If you have tried CloudReady, the excellent software only clone of a Chromebook and it either won’t install or you need the flexibility of a user-friendly Linux as well as features of the Chromebook, I would like to suggest CUB – Linux. CUB – Linux was previously known as Chromixium but Google asked them to change the name.
The goal is the same. To provide a near Chromebook look alike, with easy access to Linux features. If you have used the Chrome browser in Windows but mostly not anything else in Windows, you will get the same general feeling except that CUB – Linux will run on older intel hardware that won’t run Windows 10 or CloudReady.
CUB – Linux will co-exist with Windows as well as another Linux installation. If you have XP/Pro and want to upgrade but Windows 7/10 etc are not usable choices you should try CUB – Linux.
If you have very old intel hardware that won’t run CUB – Linux fast enough, then you may find that Puppy Linux will run on it.
If you spend 99% of your time online using a Web browser, sending/receiving e-mail, printing out coupons etc then the answer is “Yes.”
If you have windows or macintosh specific programs running on your machine at home or in the office which has fulltime Internet connectivity then the answer is “Yes.” (The remote desktop option will let you run those windows specific applications on the machine “back there” and get the results wherever you are tied into the Internet at).
If you are out in the middle of know-where (pun intended) with no Internet Connectivity (not even a mobile hot spot) then the answer is “maybe.” In the last year the Chromebook applications for doing writing and reading/creating Gmail offline have improved significantly. Since these run on any Chromebook it doesn’t matter if you have a brand new one or an older one.
So if you want a low-cost, fast booting, highly transportable laptop I commend the entire Chromebook line to you. If you have specific needs like 10 hour battery time then you will need to read the reviews to find what you want.
I will say that an Asus c200 (smaller screen) or Aus c300 (larger screen) which has a 10+ hour unplugged from the wall time may be an excellent choice. I like the quick/ease of use of my Aus c300. Its running as low as $199 new and $118 used as I write this.
Have an old Laptop/Netbook that you aren’t using because it would be too small/slow to upgrade to Windows 7?
I am offering a “Turn on your Netbook/Laptop into a Chromebook-look-alike” service. The results will boot significantly faster than XP or Windows 7. Be more responsive than XP/Windows 7 and be more secure than XP/Windows 7. And be menu driven for ease of access.
You need a functioning/bootable machine (doesn’t need an operating system though) with a battery that provides you with at least some un-plug time and a charger. Generally any 1 Megabyte memory machine with some kind of hard disk (can be VERY small) or even a really small/slow SSD (like the original Netbooks had) will work. Ask me before you send it.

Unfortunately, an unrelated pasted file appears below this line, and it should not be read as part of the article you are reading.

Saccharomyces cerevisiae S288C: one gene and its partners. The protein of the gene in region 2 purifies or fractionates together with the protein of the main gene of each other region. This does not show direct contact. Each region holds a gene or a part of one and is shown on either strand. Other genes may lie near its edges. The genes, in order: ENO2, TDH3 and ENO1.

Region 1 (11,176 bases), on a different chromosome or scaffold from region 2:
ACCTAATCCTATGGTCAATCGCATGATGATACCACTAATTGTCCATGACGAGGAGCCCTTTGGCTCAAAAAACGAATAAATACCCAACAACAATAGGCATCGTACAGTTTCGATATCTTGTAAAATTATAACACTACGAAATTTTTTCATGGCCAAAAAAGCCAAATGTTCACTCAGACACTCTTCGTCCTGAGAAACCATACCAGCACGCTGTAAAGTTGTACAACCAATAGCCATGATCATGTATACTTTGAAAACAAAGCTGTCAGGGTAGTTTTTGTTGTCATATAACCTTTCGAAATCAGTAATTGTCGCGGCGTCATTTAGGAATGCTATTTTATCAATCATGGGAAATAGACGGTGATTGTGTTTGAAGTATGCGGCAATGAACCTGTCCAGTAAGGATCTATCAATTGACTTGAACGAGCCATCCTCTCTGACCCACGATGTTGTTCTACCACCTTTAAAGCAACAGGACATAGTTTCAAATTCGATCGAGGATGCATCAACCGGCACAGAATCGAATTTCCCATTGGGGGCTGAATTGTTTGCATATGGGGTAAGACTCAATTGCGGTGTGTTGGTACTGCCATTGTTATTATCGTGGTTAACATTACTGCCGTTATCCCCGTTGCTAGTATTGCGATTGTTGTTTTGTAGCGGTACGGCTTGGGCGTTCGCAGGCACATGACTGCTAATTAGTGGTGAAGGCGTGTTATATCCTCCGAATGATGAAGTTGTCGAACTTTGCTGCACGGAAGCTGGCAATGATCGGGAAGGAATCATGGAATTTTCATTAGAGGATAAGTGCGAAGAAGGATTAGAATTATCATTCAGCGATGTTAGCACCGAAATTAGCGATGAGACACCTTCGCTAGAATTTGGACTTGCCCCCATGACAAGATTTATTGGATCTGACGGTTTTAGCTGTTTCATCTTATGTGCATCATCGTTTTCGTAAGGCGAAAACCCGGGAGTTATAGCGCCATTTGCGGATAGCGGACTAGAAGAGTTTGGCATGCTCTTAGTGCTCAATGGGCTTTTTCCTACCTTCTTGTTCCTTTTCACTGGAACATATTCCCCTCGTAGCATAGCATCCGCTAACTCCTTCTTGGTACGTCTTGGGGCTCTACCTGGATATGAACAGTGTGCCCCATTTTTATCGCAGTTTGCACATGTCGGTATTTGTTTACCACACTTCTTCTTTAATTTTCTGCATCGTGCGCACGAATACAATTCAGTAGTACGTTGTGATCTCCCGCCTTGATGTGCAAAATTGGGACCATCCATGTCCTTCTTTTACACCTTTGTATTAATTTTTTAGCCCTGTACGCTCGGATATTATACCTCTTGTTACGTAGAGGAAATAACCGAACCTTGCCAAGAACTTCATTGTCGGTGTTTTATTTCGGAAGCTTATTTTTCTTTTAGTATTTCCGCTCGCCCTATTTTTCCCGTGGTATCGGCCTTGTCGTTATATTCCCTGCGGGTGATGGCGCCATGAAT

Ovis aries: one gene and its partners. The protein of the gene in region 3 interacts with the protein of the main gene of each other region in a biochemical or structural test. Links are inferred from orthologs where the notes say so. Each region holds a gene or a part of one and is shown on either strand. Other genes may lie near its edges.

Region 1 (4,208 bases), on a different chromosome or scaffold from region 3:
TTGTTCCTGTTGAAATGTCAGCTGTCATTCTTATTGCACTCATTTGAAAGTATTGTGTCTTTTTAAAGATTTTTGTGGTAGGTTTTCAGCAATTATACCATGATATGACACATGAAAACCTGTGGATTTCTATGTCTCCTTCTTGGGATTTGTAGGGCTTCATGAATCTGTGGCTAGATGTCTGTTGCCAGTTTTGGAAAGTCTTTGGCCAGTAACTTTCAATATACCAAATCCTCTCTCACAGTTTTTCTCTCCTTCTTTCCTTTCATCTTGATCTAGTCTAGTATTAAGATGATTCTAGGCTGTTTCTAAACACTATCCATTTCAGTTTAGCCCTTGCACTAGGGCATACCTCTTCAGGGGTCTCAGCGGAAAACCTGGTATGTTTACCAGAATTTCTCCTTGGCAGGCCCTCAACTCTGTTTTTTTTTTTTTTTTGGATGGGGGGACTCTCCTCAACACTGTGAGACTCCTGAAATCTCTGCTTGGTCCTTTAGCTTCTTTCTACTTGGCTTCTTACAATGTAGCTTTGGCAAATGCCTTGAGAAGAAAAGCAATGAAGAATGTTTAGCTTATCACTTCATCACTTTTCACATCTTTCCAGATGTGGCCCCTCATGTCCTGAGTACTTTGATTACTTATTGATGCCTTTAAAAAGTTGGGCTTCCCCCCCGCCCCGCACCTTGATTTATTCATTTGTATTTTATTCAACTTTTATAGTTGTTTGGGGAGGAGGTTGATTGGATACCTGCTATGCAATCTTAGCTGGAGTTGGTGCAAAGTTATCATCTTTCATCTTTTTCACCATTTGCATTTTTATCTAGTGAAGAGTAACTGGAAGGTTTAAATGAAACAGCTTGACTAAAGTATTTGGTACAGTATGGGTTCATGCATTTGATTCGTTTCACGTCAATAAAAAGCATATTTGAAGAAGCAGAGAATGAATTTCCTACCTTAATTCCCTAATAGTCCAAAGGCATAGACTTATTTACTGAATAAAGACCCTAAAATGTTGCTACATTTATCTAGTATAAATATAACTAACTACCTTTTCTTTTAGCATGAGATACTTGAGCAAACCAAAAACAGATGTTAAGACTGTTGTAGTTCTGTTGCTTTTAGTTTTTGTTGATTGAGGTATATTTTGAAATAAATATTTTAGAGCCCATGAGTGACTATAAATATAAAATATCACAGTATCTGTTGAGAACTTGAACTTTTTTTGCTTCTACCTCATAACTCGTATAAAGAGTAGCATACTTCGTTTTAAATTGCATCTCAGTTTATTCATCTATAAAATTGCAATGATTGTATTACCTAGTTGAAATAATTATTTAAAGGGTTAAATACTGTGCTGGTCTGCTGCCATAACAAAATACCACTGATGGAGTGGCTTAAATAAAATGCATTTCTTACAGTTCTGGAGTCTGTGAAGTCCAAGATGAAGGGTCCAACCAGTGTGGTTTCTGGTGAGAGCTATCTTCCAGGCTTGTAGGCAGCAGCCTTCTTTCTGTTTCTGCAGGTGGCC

You pay the shipping and handling and a $50 upgrade charge.
What you will be getting is an open source Linux distribution that a) Runs on the Chromebook (Chromium OS), b) an open source Linux distribution with a Chromebook look-alike desktop or c) an open source Linux distribution that looks like Windows 7 that will start up the Chrome browser (or possibly the Fire Fox browser if there are issues) as soon as you logon.
The reason for the 3 pronged approach is Chromium OS will not run or even startup on all hardware. And Chromixium in conjunction even with the commercial Chrome browser has shown one decided specific machine hickup. The result will be a faster, secure user-friendly netbook/laptop with a menu driven interface. [contact-form][contact-field label=’Name’ type=’name’ required=’1’/][contact-field label=’Email’ type=’email’ required=’1’/][contact-field label=’Website’ type=’url’/][contact-field label=’Comment’ type=’textarea’ required=’1’/][/contact-form]
A thin client refers to a client/server system where almost all of the processing is being performed by the Server and the client simply enters the data and displays the data. The most common example of this is the Web browser. Adobe is now offering services where they are running the high-end graphics programs on their servers and the Chromebook is running the display/keyboard/mouse pad.
I got this one used (after a month) on e-bay for about $174. It is basically new. It has a 14″ screen compared to the Samsung 3’s 11″ screen. It is running an Intel cpu and chip set. And it has a typical run time of 10+ hours before you have to charge it up.
So this Asus c300m is probably what I will stay with. Its funny though, Intel has gotten busy and designed cpus/motherboard chip sets with excellent low power usage. So for the moment Intel is handily beating the ARM folks at the low power usage game.